Pleading "No Contest" In a Criminal Case – The Legal Process

When someone is charged with a crime they can enter a plea of guilty, not guilty or no contest. Often, a guilty or no contest plea is entered as a result of a plea agreement – a deal reached with the prosecutor where the defendant gives up their right to go to trial in exchange for a specific, agreed upon punishment. It is important when entering a plea to understand your options and how a no contest plea is both similar to and different from a guilty plea. What is a no contest plea? Pleading "no contest" to a criminal charge is not an admission of guilt like when entering a guilty plea. Instead, a defendant entering a "no contest" plea agrees not to challenge the criminal charge – he accepts the deal reached in the plea agreement without expressly admitting that he committed the crime. How is a plea of no contest similar to a plea of guilty? A plea of no contest and guilty are treated identically for sentencing purposes in a criminal case. For example, if a defendant charged with DUI pleads no contest, the court will treat the no contest plea the same as if the defendant had plead guilty. The defendant's sentence and punishment will not change by pleading no contest instead of guilty. Why plead no contest? A plea of no contest is treated differently than a guilty plea if the defendant is sued by the victim in a civil lawsuit. For example, imagine a defendant that beats someone up and is charged criminally with battery and is also sued by the victim in a civil case (a civil battery claim). If the defendant pleads guilty in the criminal case, his guilty plea can be used against him in the civil case as evidence of his liability. On the other hand, if the defendant pleads no contest in the criminal case, his no contest plea cannot be used as evidence of his liability in the civil case. For defendants charged with crimes where the victim could also sue in a civil lawsuit, it is important to understand the difference between pleading guilty and pleading no contest. While pleading no contest instead of guilty will have no real effect in the criminal case, it could be important in the civil case.

Battery on a Police Officer in California: Not a Good Idea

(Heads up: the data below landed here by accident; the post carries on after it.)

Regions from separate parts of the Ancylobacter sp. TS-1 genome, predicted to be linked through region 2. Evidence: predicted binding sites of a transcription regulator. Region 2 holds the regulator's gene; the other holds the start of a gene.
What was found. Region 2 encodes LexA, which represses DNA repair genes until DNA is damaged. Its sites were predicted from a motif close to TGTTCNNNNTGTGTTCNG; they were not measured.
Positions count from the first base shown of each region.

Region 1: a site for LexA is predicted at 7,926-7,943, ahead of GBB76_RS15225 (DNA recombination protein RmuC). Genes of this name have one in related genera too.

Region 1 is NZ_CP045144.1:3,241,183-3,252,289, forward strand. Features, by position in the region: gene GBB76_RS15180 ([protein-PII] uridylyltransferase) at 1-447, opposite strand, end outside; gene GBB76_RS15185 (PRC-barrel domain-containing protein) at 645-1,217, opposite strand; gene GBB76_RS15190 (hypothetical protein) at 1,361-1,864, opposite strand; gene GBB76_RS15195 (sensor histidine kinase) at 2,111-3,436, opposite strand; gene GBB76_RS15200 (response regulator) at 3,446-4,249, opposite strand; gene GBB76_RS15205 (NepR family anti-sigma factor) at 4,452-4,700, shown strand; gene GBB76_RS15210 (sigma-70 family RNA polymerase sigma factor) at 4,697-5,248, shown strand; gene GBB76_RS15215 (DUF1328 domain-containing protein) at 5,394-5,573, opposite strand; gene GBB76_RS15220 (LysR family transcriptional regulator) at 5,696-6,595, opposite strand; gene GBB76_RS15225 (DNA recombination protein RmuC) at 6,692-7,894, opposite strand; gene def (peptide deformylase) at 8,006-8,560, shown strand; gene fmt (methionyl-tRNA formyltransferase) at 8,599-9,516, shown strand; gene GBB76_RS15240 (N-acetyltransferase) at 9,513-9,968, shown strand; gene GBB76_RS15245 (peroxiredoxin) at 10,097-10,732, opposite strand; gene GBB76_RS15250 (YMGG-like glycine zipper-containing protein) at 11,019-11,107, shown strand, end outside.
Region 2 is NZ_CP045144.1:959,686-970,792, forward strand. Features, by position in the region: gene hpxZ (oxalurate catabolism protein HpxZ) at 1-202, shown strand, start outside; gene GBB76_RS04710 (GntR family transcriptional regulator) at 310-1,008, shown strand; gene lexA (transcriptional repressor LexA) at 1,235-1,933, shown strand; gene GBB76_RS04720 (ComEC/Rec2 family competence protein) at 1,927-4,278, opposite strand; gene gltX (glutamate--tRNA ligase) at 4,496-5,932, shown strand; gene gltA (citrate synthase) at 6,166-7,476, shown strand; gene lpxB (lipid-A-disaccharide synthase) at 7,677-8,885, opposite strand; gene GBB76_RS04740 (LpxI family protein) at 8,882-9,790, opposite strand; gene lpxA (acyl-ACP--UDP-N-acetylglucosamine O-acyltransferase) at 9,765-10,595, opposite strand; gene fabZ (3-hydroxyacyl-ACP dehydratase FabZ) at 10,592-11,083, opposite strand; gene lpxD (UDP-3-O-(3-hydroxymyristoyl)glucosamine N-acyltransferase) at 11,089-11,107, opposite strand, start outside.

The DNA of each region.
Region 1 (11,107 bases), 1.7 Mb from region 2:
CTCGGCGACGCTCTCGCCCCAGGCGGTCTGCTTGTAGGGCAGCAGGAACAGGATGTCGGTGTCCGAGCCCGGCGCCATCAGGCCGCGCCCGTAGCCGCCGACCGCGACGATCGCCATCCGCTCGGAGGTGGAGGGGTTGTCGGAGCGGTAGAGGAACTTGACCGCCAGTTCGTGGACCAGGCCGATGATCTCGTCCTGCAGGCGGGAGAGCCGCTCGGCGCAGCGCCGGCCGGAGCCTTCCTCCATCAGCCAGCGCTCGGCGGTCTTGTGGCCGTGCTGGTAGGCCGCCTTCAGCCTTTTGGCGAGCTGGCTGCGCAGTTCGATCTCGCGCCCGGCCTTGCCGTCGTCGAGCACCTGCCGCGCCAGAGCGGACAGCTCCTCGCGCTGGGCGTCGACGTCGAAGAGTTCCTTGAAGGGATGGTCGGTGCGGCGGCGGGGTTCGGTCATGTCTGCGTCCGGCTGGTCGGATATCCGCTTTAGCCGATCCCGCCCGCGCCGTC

On Wednesday, August 11, 2010, police officers were searching for suspects involved in an officer shooting in South Los Angeles. Officers were responding to a call when someone fired at them. While none of the officers was seriously injured, if criminal charges are filed, the criminal complaint will almost certainly include charges of Battery On A Police Officer. What is the difference between simple battery (on a civilian) and battery on a police officer? The biggest difference is the severity of potential punishment. Due to the special role of law enforcement as civilian protectors, the law often provides for stiffer punishments when a peace officer is a victim of crime. If identical batteries are committed against a civilian and a police officer, the defendant who committed the battery against the officer is likely to receive a harsher criminal punishment. Under California law, a simple battery – not against a police officer – occurs when a person suffers either no injury or a slight injury. The penalty for a simple misdemeanor battery is up to six months in jail and/or a fine of up to $2000. By contrast, if there is an allegation of battery on a police officer (or another specially protected class of persons such as firefighters or emergency medical personnel), an individual can face up to one year in jail and/or a fine of up to $2000 OR a state prison term for of months, 2 or 3 years. In order to convict a person of a battery against a police officer, the prosecution must prove that (1) the individual committed the battery, (2) it was against a police officer, (3) the officer was engaged in the performance of his/her duties, (4) the individual knew or should have known that the officer was a police officer, and (5) the officer sustained an injury. In the shooting discussed above, if an officer sustained any type of injury, this could be sufficient for the prosecution to prove battery against a police officer, assuming the other elements of the crime are met. In cases involving altercations between civilians and police officers, another common charge is what is informally referred to as "resisting arrest." Such was the case for several men arrested for battling with police during the violence that erupted after the Los Angeles Lakers won the 2010 NBA Championship. On June 22, 2010, three of the men pled no contest or guilty to charges of resisting arrest, and one also pled guilty to battery on a police officer – that individual received a 90 day jail sentence and 36 months of probation.